In 1989 she obtained a PhD from York University in England and since then she returned to Venezuela where she has taught at the Simón Bolívar University, where she now a days directs the Postgraduate programme in Music and the Digital Musical Laboratory.
Adina has written extensively for the flute and the guitar among other genres, nowadays she is concentrating on electronic music and video art, and many of her works are being played at festivals of this genre.
She has been part of organizations such as Venezuelan contemporary music, the ISCM (executive committee) and the Venezuelan electro acoustic music. She is also part of RedAsla (a very active net of Latin-American sound art composers organization) and also is the only woman at the Collegium of Latin American composers.
Her work has always been related to consonance, rather than tonality. Lately she has researched on early music materials and composers such a Machaut and Landini. In the electroacoustic work she has predilection for sound of nature, especially birds, together with street calls, particularly those of Spanish origin still present in Caracas streets.
At the moment she is working on a video Opera based on a love poem of the XI century in Toledo, Spain, where she mixes her version of early music (using baroque guitar and tiorba), puppets, electronic music and love poems read by ordinary women.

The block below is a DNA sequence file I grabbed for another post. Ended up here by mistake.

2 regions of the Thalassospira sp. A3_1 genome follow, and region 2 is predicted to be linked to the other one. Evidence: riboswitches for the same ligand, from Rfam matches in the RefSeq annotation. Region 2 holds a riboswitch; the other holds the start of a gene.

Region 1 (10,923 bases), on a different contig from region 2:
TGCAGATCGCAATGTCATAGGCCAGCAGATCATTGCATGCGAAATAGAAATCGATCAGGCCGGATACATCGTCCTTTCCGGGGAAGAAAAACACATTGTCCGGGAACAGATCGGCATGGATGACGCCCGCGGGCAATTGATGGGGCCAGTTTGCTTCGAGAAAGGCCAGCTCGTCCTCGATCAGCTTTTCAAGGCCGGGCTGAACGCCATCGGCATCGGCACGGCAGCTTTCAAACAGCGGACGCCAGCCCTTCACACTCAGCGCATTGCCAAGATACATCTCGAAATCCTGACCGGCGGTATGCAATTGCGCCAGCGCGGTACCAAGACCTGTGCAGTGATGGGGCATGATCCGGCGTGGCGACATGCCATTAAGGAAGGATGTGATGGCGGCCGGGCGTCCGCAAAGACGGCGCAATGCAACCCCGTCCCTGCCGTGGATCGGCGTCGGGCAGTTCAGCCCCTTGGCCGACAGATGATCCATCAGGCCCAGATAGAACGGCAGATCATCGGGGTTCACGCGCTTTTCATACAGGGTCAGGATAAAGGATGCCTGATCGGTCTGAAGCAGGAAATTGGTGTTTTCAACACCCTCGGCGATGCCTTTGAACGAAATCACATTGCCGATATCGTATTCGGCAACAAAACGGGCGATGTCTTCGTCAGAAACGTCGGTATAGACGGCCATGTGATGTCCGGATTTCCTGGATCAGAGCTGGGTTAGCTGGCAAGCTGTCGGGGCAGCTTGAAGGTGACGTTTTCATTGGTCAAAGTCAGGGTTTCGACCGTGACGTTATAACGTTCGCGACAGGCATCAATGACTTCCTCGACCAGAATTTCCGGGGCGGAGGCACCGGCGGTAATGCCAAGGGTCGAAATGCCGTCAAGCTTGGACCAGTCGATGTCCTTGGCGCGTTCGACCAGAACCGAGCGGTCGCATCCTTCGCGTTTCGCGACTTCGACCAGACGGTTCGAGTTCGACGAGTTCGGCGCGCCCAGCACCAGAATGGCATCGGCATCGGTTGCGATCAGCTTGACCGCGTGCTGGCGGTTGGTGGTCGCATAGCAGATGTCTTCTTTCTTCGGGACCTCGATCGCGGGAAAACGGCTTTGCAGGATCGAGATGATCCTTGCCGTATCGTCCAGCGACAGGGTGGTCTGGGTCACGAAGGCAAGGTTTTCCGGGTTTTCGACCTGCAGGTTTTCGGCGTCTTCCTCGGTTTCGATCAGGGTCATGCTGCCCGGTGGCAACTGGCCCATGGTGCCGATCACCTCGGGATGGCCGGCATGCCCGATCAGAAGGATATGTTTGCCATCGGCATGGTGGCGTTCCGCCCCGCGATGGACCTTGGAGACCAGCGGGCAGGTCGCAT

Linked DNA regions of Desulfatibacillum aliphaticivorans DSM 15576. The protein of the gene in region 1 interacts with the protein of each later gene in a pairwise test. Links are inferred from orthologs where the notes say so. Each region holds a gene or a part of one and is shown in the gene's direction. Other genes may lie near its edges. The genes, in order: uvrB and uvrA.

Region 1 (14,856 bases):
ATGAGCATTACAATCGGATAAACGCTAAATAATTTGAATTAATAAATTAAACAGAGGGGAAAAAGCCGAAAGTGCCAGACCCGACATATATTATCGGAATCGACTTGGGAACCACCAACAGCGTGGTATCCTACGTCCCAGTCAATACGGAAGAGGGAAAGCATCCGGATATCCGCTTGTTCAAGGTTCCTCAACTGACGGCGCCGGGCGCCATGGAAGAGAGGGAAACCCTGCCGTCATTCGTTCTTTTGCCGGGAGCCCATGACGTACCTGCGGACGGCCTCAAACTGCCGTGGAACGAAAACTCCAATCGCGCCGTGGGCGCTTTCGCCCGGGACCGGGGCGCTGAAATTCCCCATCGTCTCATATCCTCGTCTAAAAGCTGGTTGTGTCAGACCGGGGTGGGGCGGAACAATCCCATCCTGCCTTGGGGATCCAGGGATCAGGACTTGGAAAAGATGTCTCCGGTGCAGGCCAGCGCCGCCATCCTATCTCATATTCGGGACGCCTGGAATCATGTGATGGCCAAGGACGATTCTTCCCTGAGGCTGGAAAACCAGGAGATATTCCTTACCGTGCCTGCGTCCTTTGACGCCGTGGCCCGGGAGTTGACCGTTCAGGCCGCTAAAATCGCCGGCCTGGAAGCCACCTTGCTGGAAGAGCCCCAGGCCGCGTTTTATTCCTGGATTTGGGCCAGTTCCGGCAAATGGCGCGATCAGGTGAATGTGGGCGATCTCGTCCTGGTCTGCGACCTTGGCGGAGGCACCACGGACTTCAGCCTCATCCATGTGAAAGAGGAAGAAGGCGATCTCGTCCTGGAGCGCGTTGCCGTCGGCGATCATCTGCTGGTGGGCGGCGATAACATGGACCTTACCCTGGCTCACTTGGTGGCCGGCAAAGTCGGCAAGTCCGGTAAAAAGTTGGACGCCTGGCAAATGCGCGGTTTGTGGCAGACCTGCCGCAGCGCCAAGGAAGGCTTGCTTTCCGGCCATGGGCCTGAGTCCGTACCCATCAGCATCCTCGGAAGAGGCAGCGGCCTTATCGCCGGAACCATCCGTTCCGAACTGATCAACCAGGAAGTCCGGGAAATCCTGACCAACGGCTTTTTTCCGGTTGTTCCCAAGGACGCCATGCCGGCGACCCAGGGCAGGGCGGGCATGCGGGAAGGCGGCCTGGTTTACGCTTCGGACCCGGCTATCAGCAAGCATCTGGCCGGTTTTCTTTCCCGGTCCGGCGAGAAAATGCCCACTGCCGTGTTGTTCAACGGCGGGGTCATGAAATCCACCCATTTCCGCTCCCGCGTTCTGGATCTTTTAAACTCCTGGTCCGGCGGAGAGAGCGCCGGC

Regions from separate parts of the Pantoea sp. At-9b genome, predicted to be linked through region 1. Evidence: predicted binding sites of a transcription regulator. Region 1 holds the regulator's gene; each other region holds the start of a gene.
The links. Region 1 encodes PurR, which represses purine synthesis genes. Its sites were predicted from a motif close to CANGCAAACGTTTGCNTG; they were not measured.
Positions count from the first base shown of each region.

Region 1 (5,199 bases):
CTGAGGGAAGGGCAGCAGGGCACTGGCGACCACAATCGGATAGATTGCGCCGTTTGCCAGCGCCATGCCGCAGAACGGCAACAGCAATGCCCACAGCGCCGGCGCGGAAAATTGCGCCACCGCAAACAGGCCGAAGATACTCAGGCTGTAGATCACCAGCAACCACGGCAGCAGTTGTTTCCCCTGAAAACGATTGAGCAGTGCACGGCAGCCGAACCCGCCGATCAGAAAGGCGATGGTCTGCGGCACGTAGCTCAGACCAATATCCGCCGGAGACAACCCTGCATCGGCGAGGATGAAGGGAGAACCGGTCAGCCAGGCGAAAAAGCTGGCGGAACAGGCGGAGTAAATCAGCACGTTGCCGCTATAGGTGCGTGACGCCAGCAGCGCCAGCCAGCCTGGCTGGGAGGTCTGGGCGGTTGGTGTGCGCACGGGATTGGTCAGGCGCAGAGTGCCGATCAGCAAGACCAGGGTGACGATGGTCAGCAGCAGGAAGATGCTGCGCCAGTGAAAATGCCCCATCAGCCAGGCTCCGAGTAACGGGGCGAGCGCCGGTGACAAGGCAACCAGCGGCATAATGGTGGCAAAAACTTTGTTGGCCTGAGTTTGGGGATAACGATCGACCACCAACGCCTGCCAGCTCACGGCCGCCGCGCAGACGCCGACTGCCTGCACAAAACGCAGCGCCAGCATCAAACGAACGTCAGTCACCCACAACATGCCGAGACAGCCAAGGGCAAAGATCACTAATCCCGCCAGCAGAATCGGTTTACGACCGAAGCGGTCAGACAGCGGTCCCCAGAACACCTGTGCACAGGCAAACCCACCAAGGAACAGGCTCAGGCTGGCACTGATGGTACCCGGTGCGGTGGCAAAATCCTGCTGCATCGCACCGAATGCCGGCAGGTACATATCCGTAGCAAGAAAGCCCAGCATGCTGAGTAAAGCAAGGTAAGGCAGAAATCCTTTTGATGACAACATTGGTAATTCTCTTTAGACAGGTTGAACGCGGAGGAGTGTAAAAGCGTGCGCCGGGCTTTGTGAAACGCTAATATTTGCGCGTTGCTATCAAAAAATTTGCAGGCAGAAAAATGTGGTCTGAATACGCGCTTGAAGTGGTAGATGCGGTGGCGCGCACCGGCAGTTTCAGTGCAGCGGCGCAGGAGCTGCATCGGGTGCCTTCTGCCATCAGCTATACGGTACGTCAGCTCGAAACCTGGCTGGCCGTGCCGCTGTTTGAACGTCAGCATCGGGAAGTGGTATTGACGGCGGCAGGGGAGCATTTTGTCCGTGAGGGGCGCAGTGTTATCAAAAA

Her music has been recorded by BIS Grammophon, and Elektron, Sweden, Leonardo, (MIT, USA), RedAsla, (México) and Equinoccio, Caracas, Venezuela, among many other independent record companies in Venezuela, Argentina, Denmark and Colombia.
She is currently teaching a programme of electronic music for non-musicians based on the Supercollider programme, within a philosophy of freeware for young people, and runs regular courses of Max/Msp for the postgraduate composition programme at the Simón Bolivar University.
She has represented Venezuela many times at the ISCM, and has participated in other latinamerican festivals such as Visiones Sonoras and Manuel Enríquez Contemporary Music Forum (México), Sonoimágenes and EMS 09 (Argentina), and also in San José de Costa Rica, Montevideo, Uruguay, Cuenca, Ecuador, Medellín, Colombia, United States, Fylkingen, Estocolmo and Canada. Her flute works are frequently mentioned in academic works on contemporary latinamerican compositions.